Azul’s Story

Azul's Story: Partnering with SFCCPA to grow as an ECE Professional

San Francisco Child Care Providers’ Association (SFCCPA) supports early care and education teachers in developing their leadership and advocacy skills through a variety of meetings and trainings.  The SFCCPA Leadership program covers teachers’ costs to travel and attend ECE conferences and events.  As an SFCCPA Leader, Azul Muller took part in the National Association for the Education of Young Children (NAEYC) annual conference in Atlanta, Georgia, in November 2017.

Azul tells us more about why she is passionate about being an early childhood teacher and how the conference impacted her teaching…

“I have been teaching in early childhood for almost three years now. I started at an internship in southern California at Temple Beth El Child Development Center. It was a wonderful center where I learned how teachers can interact with children and families to have meaningful relationships. Then I moved to San Francisco to finish my degree, and I am now working at Felton Institute’s Family Developmental Center in the Mission. I get to work with families and children of different backgrounds, and I enjoy finding ways to support each individual family’s needs.

“I ended up in this field because of my nephew. He is on the Autism spectrum and was diagnosed at three years old. He began preschool in the local school district, and I saw the struggles my mom and my sister faced trying to get support for his needs. My nephew’s teachers, his therapist, and we as a family were not on the same page about his goals. It was very challenging for me to watch, even though I was still in high school. I asked myself, ‘Why is it so difficult?’ When I went to college, I decided to take child development classes, and I began to reflect on my own upbringing and the upbringing of my nephew. I love working with young children because I know I have the ability to make positive change in their lives.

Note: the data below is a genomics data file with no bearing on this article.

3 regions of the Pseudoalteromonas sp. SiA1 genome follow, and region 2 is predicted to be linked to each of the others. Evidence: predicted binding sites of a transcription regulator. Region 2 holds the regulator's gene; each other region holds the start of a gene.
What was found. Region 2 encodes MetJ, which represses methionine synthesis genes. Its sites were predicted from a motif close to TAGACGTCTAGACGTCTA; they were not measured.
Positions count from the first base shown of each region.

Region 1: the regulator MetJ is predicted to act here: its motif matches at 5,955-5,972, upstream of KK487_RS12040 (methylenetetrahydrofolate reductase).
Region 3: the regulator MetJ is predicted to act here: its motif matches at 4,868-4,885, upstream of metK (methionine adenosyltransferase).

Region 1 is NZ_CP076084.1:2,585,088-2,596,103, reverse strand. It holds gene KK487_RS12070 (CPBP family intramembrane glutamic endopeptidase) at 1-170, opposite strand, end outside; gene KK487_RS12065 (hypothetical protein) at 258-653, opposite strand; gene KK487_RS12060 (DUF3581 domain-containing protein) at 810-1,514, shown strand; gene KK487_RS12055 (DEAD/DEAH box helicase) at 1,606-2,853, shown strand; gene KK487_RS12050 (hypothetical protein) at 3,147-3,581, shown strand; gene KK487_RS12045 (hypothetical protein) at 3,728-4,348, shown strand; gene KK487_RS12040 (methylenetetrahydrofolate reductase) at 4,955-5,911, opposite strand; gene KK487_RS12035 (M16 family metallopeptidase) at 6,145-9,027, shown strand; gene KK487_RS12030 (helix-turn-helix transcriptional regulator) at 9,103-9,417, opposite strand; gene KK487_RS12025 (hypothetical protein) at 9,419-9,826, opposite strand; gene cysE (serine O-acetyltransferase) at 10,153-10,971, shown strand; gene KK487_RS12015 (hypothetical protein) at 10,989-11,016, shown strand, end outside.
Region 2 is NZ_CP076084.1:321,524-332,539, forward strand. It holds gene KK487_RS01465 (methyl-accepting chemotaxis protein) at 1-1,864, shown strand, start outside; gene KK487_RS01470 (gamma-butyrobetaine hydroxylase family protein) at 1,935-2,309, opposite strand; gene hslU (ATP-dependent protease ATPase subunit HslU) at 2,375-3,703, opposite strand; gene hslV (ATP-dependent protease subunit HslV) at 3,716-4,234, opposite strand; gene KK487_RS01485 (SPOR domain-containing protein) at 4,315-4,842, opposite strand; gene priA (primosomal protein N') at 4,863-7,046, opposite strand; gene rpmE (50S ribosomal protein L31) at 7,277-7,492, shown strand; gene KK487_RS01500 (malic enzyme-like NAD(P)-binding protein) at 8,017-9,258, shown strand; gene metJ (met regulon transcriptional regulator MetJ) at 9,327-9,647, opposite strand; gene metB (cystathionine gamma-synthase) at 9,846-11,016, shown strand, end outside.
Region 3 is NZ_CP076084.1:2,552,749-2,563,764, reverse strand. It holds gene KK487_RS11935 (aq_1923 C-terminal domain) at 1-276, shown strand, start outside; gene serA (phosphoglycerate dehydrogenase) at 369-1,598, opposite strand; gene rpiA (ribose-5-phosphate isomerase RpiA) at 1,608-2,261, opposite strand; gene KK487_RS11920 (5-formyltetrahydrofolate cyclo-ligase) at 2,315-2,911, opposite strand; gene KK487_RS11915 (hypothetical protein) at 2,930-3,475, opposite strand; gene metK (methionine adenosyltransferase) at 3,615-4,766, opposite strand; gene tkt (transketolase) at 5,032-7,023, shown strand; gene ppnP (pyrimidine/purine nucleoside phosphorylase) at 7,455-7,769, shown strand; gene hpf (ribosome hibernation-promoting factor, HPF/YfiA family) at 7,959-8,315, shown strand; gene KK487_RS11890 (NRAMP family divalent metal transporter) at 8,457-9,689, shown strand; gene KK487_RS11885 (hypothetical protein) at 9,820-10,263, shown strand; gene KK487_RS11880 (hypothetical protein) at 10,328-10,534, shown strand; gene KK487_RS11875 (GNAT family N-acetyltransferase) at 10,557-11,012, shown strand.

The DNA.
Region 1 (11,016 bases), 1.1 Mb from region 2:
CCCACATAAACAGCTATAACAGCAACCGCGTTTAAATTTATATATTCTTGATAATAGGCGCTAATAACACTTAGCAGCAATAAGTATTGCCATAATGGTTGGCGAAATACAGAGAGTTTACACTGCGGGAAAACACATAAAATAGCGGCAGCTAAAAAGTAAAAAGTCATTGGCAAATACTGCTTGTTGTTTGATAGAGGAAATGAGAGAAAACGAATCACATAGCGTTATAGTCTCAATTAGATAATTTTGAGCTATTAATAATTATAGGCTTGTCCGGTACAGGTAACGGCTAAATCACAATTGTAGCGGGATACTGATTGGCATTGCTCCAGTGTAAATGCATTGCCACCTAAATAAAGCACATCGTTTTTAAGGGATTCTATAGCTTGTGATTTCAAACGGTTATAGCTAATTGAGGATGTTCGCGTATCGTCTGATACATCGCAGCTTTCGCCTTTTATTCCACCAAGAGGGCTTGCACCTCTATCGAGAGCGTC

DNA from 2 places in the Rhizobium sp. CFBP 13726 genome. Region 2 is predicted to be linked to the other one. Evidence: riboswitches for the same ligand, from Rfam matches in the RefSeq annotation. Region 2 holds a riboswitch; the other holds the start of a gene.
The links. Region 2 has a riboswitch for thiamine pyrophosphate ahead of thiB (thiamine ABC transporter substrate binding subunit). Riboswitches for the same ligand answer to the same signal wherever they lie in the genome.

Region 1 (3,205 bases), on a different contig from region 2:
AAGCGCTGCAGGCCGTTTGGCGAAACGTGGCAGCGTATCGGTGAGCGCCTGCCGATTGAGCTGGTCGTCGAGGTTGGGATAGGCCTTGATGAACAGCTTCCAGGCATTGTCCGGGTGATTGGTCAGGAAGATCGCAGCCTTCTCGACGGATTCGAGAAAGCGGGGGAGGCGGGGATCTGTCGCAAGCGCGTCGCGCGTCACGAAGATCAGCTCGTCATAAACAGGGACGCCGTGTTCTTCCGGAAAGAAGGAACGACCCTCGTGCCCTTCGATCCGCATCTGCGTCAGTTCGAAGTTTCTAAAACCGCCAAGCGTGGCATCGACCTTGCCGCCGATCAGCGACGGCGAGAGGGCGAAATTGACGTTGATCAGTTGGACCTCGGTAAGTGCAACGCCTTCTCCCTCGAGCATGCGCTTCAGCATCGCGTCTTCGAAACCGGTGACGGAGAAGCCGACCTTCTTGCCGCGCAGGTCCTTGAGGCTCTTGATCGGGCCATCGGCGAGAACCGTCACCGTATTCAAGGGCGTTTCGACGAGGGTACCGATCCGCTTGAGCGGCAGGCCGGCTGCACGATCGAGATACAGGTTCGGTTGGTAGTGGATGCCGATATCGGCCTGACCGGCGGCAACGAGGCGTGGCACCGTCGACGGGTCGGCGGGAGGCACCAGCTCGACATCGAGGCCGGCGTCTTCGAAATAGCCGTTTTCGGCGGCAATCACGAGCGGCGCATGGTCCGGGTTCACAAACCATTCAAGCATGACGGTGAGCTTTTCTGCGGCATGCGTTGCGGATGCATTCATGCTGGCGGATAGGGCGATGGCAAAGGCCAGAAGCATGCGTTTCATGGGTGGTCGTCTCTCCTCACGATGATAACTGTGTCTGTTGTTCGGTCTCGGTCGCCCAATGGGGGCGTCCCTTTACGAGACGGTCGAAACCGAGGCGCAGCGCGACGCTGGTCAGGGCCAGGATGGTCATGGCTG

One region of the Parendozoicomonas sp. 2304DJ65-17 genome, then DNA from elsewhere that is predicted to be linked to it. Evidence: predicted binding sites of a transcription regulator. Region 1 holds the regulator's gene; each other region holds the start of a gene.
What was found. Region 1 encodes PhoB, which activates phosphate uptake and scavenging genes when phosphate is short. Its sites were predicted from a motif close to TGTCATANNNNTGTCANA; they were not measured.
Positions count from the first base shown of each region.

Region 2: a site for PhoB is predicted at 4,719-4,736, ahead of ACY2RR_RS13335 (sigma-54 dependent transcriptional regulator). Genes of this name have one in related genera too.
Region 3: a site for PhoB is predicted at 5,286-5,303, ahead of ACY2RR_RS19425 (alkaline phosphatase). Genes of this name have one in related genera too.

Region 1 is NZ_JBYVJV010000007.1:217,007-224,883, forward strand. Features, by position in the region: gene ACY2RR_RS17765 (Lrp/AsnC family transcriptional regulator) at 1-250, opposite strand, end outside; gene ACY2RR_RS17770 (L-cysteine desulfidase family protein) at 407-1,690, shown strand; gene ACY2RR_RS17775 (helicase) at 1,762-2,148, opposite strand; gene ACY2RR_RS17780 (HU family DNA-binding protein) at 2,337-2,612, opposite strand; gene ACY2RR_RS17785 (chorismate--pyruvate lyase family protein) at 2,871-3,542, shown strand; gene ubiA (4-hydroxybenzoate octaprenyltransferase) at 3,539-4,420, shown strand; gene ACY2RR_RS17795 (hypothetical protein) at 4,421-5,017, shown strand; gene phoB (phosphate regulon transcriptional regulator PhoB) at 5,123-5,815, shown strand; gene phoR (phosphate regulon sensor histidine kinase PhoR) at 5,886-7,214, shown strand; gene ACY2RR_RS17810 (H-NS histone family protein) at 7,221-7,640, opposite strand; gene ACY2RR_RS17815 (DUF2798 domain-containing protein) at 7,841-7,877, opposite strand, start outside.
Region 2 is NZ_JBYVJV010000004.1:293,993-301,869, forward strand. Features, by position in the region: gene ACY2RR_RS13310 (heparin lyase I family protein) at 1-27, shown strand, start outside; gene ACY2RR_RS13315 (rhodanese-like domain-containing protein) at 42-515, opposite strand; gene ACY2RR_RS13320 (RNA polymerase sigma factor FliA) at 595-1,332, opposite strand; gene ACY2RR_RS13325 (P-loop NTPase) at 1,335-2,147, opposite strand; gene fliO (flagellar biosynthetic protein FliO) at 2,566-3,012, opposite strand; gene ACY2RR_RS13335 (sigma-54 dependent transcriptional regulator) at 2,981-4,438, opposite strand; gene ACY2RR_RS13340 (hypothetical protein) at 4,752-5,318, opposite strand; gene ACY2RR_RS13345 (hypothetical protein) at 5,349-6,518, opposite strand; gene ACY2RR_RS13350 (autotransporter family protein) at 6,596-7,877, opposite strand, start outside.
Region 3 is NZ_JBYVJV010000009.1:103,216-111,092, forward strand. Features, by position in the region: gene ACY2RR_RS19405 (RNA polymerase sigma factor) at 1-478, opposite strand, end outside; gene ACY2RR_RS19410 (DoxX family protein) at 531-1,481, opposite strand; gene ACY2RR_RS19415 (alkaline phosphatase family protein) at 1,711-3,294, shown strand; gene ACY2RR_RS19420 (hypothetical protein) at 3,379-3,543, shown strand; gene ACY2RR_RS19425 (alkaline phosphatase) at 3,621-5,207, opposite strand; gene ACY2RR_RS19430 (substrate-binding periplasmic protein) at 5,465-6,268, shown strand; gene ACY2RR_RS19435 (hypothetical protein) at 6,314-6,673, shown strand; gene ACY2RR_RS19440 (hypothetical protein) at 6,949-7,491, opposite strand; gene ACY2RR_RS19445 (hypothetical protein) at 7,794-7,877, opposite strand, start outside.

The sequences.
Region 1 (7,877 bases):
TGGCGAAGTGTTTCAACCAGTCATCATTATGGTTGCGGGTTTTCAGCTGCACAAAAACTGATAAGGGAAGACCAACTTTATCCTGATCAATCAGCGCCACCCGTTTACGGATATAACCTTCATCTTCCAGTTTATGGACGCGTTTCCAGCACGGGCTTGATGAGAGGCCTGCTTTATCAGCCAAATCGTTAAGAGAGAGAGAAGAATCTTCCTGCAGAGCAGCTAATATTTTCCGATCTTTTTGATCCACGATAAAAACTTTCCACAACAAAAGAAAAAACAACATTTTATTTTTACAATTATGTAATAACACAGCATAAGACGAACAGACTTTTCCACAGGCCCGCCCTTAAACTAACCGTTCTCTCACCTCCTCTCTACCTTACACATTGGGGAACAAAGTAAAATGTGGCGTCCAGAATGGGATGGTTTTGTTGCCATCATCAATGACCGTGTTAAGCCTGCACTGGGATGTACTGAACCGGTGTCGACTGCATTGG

I love working with young children because I know I have the ability to make positive change in their lives.
— Azul Muller

“I want to keep learning more about how to best support the children and families that I work with, but it’s a challenge to attend professional development trainings. Professional development in early childhood education is abundant, and many organizations have trainings available. The problem is the scheduling of those trainings. Many trainings are held during weekdays when teachers are needed in the classroom. I try to attend trainings held on Saturdays when I don’t have school. At my site, we have an opportunity to attend professional development during work hours, but it is at a first come, first serve basis. Staffing becomes an issue when multiple teachers are out for development. Attending professional development in early childhood is crucial because the field is always changing with new research, information, and best practices.

“I was grateful to have the opportunity to travel to Georgia and attend my first NAEYC annual conference in November of 2017, through the SFCCPA Leadership program. At this conference, I had the opportunity to network and share my experience in the classroom. I learned that in the field of early childhood education, sharing what we have learned in our own classroom is a way to bring the field forward, and that we can learn from other teachers’ classroom experiences as well. I even met another teacher who lives in Atlanta, but had worked in San Francisco before with one of the same teachers that I work with now. I look forward in continuing this networking here in San Francisco, where I can attend professional learning communities to continue to learn from other teachers and share my knowledge too.

Attending professional development in early childhood is crucial because the field is always changing with new research, information, and best practices.
— Azul Muller

“One of my favorite sessions was called Yogapalooza, where we learned about helping kids to self-regulate in the classroom through yoga. I practice yoga and mindfulness myself, so it was wonderful to learn more about how to empower kids to take a moment for themselves when they need a break. We learned strategies to help all children be more mindful, even the kids who might not find it easy to be mindful.

“Besides the professional networking and learning, I was also excited to do some sightseeing in Georgia. It was my first time out of California, and I got to go to the Georgia Aquarium, which is the largest in the United States. I love aquariums, so it was fun to take a behind the scenes tour and see the beluga whales and the whale sharks. My trip was wonderful in so many ways, and I’m very thankful to have been able to go through the SFCCPA Leadership program.”